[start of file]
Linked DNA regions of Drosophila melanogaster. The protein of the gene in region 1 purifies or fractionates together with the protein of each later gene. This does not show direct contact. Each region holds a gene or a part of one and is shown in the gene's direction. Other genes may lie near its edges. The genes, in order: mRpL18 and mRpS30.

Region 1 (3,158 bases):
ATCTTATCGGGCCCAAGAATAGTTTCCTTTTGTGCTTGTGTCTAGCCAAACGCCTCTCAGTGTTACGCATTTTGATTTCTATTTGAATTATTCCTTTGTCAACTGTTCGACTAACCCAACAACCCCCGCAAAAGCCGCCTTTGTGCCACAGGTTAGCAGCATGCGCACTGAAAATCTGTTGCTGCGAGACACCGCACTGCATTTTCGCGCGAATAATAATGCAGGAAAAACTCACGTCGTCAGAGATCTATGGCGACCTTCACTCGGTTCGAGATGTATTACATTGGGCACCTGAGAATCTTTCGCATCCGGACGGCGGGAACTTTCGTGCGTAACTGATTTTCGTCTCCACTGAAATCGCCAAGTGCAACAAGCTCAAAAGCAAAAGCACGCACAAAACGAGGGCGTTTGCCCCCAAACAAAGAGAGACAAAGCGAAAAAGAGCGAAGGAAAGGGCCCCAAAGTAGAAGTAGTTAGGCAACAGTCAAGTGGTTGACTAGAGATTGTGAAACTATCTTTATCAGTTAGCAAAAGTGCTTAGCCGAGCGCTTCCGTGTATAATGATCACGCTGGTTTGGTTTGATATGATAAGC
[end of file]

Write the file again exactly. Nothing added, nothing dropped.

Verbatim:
Linked DNA regions of Drosophila melanogaster. The protein of the gene in region 1 purifies or fractionates together with the protein of each later gene. This does not show direct contact. Each region holds a gene or a part of one and is shown in the gene's direction. Other genes may lie near its edges. The genes, in order: mRpL18 and mRpS30.

Region 1 (3,158 bases):
ATCTTATCGGGCCCAAGAATAGTTTCCTTTTGTGCTTGTGTCTAGCCAAACGCCTCTCAGTGTTACGCATTTTGATTTCTATTTGAATTATTCCTTTGTCAACTGTTCGACTAACCCAACAACCCCCGCAAAAGCCGCCTTTGTGCCACAGGTTAGCAGCATGCGCACTGAAAATCTGTTGCTGCGAGACACCGCACTGCATTTTCGCGCGAATAATAATGCAGGAAAAACTCACGTCGTCAGAGATCTATGGCGACCTTCACTCGGTTCGAGATGTATTACATTGGGCACCTGAGAATCTTTCGCATCCGGACGGCGGGAACTTTCGTGCGTAACTGATTTTCGTCTCCACTGAAATCGCCAAGTGCAACAAGCTCAAAAGCAAAAGCACGCACAAAACGAGGGCGTTTGCCCCCAAACAAAGAGAGACAAAGCGAAAAAGAGCGAAGGAAAGGGCCCCAAAGTAGAAGTAGTTAGGCAACAGTCAAGTGGTTGACTAGAGATTGTGAAACTATCTTTATCAGTTAGCAAAAGTGCTTAGCCGAGCGCTTCCGTGTATAATGATCACGCTGGTTTGGTTTGATATGATAAGC